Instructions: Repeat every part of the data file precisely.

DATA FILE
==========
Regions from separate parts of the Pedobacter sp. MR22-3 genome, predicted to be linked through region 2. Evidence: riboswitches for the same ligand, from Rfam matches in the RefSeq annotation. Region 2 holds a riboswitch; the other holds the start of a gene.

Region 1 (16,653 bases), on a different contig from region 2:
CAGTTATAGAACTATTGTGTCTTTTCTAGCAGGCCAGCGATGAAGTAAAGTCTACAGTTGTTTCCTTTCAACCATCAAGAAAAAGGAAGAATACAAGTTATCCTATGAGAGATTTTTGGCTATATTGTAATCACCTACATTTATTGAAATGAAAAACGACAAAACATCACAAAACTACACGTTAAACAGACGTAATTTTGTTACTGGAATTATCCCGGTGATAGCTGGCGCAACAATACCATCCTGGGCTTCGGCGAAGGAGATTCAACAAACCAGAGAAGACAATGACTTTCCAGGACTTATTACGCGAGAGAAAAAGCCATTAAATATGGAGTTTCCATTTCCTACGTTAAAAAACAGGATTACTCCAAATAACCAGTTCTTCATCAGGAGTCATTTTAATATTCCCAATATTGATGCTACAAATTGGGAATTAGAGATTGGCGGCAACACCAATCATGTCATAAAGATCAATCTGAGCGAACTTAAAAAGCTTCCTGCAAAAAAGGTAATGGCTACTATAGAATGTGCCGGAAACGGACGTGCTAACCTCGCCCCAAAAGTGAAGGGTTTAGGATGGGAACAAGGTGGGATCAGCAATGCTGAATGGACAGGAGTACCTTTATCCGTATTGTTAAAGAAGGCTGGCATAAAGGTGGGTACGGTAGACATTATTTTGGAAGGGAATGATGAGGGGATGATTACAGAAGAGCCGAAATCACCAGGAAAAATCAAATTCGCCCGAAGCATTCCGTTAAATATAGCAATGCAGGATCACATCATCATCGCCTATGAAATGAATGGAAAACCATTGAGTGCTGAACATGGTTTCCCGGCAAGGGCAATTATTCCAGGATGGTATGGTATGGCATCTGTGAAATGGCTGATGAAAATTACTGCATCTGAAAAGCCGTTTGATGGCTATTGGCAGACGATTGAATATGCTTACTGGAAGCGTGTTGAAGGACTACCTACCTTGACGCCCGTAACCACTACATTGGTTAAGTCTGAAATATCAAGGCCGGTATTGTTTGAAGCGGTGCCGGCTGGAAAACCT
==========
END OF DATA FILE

Regions from separate parts of the Pedobacter sp. MR22-3 genome, predicted to be linked through region 2. Evidence: riboswitches for the same ligand, from Rfam matches in the RefSeq annotation. Region 2 holds a riboswitch; the other holds the start of a gene.

Region 1 (16,653 bases), on a different contig from region 2:
CAGTTATAGAACTATTGTGTCTTTTCTAGCAGGCCAGCGATGAAGTAAAGTCTACAGTTGTTTCCTTTCAACCATCAAGAAAAAGGAAGAATACAAGTTATCCTATGAGAGATTTTTGGCTATATTGTAATCACCTACATTTATTGAAATGAAAAACGACAAAACATCACAAAACTACACGTTAAACAGACGTAATTTTGTTACTGGAATTATCCCGGTGATAGCTGGCGCAACAATACCATCCTGGGCTTCGGCGAAGGAGATTCAACAAACCAGAGAAGACAATGACTTTCCAGGACTTATTACGCGAGAGAAAAAGCCATTAAATATGGAGTTTCCATTTCCTACGTTAAAAAACAGGATTACTCCAAATAACCAGTTCTTCATCAGGAGTCATTTTAATATTCCCAATATTGATGCTACAAATTGGGAATTAGAGATTGGCGGCAACACCAATCATGTCATAAAGATCAATCTGAGCGAACTTAAAAAGCTTCCTGCAAAAAAGGTAATGGCTACTATAGAATGTGCCGGAAACGGACGTGCTAACCTCGCCCCAAAAGTGAAGGGTTTAGGATGGGAACAAGGTGGGATCAGCAATGCTGAATGGACAGGAGTACCTTTATCCGTATTGTTAAAGAAGGCTGGCATAAAGGTGGGTACGGTAGACATTATTTTGGAAGGGAATGATGAGGGGATGATTACAGAAGAGCCGAAATCACCAGGAAAAATCAAATTCGCCCGAAGCATTCCGTTAAATATAGCAATGCAGGATCACATCATCATCGCCTATGAAATGAATGGAAAACCATTGAGTGCTGAACATGGTTTCCCGGCAAGGGCAATTATTCCAGGATGGTATGGTATGGCATCTGTGAAATGGCTGATGAAAATTACTGCATCTGAAAAGCCGTTTGATGGCTATTGGCAGACGATTGAATATGCTTACTGGAAGCGTGTTGAAGGACTACCTACCTTGACGCCCGTAACCACTACATTGGTTAAGTCTGAAATATCAAGGCCGGTATTGTTTGAAGCGGTGCCGGCTGGAAAACCT